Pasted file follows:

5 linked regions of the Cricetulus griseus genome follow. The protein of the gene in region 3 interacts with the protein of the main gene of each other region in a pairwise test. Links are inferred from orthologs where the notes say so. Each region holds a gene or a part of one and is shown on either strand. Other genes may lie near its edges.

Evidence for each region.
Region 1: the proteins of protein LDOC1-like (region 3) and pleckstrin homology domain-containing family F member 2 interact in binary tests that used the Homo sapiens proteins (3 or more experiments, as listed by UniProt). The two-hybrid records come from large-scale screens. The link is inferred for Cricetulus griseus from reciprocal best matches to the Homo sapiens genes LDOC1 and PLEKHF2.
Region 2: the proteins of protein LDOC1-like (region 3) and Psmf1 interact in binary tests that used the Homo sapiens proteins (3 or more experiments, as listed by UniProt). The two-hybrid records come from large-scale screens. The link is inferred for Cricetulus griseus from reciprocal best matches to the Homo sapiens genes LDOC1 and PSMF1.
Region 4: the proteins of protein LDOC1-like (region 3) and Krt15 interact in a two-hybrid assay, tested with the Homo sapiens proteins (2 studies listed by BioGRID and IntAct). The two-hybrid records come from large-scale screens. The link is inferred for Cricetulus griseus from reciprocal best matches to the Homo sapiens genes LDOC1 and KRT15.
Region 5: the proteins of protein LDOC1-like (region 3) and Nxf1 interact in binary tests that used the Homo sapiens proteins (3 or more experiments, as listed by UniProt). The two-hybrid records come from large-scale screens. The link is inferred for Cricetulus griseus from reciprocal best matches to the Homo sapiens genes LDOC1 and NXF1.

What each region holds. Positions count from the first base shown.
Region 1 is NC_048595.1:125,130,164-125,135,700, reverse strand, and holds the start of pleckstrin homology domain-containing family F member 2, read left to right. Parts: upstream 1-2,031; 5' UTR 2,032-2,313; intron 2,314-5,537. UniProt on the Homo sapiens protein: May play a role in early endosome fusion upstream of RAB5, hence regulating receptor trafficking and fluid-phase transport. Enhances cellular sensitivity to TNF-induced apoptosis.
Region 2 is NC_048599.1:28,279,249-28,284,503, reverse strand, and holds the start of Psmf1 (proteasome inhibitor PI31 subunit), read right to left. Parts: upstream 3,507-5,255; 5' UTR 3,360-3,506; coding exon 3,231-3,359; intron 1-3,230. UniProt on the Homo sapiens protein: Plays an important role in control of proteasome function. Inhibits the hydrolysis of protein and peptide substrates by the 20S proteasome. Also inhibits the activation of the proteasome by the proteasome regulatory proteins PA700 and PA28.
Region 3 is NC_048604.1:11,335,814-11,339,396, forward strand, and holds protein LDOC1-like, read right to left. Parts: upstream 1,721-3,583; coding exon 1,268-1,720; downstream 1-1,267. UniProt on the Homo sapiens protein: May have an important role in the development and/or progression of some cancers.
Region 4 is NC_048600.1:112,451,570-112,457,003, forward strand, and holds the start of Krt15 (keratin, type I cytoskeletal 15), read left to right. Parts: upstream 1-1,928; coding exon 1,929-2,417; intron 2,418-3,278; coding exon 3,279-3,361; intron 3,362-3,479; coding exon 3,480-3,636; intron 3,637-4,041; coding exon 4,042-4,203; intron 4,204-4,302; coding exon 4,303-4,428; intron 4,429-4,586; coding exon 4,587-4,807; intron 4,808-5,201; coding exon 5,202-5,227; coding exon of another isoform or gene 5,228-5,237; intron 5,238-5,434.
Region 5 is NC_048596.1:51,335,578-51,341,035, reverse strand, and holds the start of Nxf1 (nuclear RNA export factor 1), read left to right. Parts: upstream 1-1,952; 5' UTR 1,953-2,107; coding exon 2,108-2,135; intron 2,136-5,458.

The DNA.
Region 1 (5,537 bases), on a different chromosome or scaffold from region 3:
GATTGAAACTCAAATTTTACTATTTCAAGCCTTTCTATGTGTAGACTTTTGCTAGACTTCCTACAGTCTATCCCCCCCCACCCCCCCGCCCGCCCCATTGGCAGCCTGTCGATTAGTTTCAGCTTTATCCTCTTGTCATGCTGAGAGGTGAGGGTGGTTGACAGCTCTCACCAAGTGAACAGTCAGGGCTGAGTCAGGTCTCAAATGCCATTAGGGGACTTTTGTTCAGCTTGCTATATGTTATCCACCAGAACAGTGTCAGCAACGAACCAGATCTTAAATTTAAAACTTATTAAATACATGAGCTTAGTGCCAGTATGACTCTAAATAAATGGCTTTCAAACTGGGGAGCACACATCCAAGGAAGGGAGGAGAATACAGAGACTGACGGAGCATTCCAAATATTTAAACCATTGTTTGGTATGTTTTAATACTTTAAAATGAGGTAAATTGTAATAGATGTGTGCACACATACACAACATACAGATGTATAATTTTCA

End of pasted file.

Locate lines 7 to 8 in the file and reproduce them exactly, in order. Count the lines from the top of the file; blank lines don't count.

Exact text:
What each region holds. Positions count from the first base shown.
Region 1 is NC_048595.1:125,130,164-125,135,700, reverse strand, and holds the start of pleckstrin homology domain-containing family F member 2, read left to right. Parts: upstream 1-2,031; 5' UTR 2,032-2,313; intron 2,314-5,537. UniProt on the Homo sapiens protein: May play a role in early endosome fusion upstream of RAB5, hence regulating receptor trafficking and fluid-phase transport. Enhances cellular sensitivity to TNF-induced apoptosis.